The Fallout of 9/11 on Asian Economies: Policy Options
AbstractAs a result of the September 11, 2001 terrorist attacks on the United States, the immediate reaction of various economists around the globe was that the Asian economies, in particular the Southeast Asian economies, would deepen, leaving no room for an early rebound from the 1997 financial crisis. However, as events developed, the global as well as the regional economic developments gave way for greater optimism towards the immediate economic prospects of these countries. The disruption of the economy following the attacks turned out to be less disruptive than originally thought as statistics show distinct signs of improvement in the global economic situation. In the regional front, most regional stock markets rallied and consumer confidence improved, boosting domestic demand. The result of the unprecedented fiscal measures and monetary stimulus such as cuts in interest rates, income tax cuts, and post-attack government spending led to the mild rebound strengthening to more or less a full-blown economic recovery since the later part of 2002.The trend continues even at a faster pace. In nutshell, the completion of completion of initiated reform agenda and maintenance of strong economic fundamentals will provide necessary policy options for the countries in the event of uncertainty in the global recovery.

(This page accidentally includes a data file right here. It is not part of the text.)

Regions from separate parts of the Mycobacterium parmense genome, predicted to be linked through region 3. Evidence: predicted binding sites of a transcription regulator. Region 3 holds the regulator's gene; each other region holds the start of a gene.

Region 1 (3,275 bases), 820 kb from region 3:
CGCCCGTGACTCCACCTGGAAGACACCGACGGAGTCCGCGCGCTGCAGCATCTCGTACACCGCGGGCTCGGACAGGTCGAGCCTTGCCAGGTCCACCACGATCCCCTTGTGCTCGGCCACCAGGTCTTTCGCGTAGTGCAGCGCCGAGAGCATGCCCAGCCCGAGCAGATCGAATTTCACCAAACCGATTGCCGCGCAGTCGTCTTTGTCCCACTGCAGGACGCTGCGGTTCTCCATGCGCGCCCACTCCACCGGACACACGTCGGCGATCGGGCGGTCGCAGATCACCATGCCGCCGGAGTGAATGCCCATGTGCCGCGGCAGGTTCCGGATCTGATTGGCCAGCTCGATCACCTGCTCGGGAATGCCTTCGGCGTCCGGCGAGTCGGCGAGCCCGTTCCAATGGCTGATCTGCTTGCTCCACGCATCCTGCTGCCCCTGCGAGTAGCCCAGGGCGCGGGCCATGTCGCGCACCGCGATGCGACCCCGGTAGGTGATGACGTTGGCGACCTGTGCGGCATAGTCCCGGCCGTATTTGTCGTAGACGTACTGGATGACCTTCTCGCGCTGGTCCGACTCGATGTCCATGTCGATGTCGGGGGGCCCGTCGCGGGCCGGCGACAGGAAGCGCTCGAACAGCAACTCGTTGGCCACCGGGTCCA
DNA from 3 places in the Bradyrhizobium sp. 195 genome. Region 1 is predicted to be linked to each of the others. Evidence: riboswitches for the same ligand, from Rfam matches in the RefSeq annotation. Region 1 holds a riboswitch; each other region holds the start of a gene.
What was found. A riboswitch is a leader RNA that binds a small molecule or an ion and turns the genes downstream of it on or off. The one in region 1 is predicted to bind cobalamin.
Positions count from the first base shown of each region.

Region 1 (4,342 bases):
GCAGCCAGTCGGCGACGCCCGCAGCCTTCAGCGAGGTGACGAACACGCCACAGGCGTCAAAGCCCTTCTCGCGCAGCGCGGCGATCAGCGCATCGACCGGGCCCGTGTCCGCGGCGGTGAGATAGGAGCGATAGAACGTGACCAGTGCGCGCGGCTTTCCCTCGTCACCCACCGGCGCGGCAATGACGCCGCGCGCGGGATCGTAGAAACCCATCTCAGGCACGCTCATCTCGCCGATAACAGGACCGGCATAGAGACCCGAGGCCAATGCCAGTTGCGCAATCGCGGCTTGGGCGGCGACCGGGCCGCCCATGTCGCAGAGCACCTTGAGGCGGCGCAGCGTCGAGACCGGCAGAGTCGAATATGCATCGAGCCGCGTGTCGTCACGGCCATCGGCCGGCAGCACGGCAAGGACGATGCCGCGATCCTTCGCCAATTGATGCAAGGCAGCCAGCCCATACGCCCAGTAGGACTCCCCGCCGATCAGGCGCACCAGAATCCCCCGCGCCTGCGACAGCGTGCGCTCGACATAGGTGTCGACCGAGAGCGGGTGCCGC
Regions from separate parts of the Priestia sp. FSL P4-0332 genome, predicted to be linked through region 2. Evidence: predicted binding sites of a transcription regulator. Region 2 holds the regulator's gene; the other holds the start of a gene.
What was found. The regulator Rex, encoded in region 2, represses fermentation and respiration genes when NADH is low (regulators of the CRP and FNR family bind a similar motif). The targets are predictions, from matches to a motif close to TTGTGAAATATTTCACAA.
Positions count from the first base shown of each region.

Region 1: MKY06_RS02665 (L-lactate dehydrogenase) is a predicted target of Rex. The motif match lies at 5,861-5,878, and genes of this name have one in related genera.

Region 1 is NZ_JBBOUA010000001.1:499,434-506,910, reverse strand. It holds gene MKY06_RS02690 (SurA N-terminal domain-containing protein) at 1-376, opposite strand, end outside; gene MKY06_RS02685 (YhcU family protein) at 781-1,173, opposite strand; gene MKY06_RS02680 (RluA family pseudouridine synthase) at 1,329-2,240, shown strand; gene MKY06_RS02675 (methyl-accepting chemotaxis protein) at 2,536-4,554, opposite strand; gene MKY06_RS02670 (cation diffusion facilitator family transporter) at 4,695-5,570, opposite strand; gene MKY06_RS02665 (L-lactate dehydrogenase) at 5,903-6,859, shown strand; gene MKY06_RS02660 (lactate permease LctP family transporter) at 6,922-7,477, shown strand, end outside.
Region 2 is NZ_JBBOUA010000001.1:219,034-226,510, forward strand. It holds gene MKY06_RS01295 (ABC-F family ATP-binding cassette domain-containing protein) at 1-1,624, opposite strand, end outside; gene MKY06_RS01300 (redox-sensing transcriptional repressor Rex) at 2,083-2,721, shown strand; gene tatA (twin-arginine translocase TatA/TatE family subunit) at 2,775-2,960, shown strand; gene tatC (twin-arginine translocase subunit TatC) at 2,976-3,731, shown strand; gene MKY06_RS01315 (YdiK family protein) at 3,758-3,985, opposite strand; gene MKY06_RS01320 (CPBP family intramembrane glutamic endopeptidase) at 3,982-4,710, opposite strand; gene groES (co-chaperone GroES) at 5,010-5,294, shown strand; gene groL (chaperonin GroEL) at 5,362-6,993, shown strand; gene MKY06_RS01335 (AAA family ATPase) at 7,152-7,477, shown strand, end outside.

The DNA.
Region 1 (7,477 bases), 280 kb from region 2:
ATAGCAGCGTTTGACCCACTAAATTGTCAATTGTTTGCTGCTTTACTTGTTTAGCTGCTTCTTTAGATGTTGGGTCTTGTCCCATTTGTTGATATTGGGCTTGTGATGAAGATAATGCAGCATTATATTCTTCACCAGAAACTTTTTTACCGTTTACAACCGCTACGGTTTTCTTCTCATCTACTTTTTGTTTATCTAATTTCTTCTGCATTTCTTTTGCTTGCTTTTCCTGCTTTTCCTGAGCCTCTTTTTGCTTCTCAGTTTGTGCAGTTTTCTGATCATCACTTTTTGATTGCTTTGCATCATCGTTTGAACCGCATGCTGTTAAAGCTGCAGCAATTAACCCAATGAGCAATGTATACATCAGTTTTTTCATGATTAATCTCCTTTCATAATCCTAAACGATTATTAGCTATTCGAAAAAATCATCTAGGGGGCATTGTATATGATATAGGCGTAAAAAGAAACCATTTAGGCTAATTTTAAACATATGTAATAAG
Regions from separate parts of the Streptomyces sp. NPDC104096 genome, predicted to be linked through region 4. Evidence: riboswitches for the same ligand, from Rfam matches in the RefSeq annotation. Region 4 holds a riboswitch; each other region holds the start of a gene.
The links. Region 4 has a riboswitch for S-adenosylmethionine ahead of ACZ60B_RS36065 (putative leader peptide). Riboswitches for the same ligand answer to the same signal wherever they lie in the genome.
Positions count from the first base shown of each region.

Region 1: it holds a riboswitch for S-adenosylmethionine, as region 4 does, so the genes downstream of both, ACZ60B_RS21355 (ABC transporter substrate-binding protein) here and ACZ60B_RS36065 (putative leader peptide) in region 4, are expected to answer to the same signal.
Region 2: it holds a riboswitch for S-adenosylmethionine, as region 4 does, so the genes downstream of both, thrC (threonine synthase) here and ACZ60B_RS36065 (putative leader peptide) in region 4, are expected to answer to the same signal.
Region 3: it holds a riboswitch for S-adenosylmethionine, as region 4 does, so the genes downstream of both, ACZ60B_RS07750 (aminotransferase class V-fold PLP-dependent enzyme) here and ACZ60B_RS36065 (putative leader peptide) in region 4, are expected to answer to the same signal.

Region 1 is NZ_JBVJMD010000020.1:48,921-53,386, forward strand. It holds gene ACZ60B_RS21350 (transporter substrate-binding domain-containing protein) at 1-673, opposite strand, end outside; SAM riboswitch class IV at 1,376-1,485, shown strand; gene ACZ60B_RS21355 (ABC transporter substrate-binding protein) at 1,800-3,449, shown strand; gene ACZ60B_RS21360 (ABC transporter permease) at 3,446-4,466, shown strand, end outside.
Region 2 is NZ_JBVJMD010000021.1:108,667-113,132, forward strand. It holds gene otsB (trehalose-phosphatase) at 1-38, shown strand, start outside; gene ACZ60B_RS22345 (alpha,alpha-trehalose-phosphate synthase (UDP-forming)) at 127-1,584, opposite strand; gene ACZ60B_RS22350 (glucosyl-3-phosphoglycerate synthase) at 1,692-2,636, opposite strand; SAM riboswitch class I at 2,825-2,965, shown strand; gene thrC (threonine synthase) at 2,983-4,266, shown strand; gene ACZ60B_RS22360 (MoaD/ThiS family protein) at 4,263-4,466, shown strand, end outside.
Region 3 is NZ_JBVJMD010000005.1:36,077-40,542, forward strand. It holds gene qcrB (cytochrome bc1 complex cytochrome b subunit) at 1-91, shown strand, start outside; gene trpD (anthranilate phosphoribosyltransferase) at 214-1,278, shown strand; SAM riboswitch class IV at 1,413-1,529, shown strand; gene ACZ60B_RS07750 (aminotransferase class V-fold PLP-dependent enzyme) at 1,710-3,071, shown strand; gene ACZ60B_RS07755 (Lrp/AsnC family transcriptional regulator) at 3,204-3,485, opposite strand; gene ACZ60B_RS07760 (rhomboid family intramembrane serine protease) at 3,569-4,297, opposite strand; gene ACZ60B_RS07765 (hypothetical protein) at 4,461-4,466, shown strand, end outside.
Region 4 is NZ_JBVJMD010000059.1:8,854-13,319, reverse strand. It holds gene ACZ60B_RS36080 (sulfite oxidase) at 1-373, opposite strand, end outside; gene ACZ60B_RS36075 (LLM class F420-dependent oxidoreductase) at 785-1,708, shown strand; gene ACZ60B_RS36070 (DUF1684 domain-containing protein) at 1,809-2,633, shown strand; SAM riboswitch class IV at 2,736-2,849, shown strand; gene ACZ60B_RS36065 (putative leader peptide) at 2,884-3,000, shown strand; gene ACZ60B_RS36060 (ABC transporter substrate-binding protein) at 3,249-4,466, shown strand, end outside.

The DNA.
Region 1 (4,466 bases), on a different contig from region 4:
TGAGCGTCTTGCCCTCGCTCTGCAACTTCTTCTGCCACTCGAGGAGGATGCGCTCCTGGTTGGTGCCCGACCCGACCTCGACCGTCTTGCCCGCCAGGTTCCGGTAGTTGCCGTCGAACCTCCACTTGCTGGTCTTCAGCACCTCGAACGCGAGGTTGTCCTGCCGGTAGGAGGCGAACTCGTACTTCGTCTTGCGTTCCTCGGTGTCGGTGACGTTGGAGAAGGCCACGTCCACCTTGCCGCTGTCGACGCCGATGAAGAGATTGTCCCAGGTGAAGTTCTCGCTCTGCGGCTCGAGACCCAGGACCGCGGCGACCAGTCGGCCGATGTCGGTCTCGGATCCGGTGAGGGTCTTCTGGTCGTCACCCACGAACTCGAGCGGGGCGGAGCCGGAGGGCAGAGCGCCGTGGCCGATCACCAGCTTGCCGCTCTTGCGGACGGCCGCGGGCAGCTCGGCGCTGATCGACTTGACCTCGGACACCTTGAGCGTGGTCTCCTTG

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Bibliographic InfoArticle provided by Nepal Rastra Bank, Research Department in its journal NRB Economic Review.
Volume (Year): 16 (2004)
Issue (Month): (April)
Please report citation or reference errors to , or , if you are the registered author of the cited work, log in to your RePEc Author Service profile, click on "citations" and make appropriate adjustments.:
- Robert Scollay & John P. Gilbert, 2001.
"New Regional Trading Arrangements in the Asia Pacific?,"
Peterson Institute Press: Policy Analyses in International Economics,
Peterson Institute for International Economics, number pa63, November.
- Robert Scollay & John P. Gilbert, 2001. "New Regional Trading Arrangements in the Asia Pacific?," Peterson Institute Press: All Books, Peterson Institute for International Economics, number pa63.
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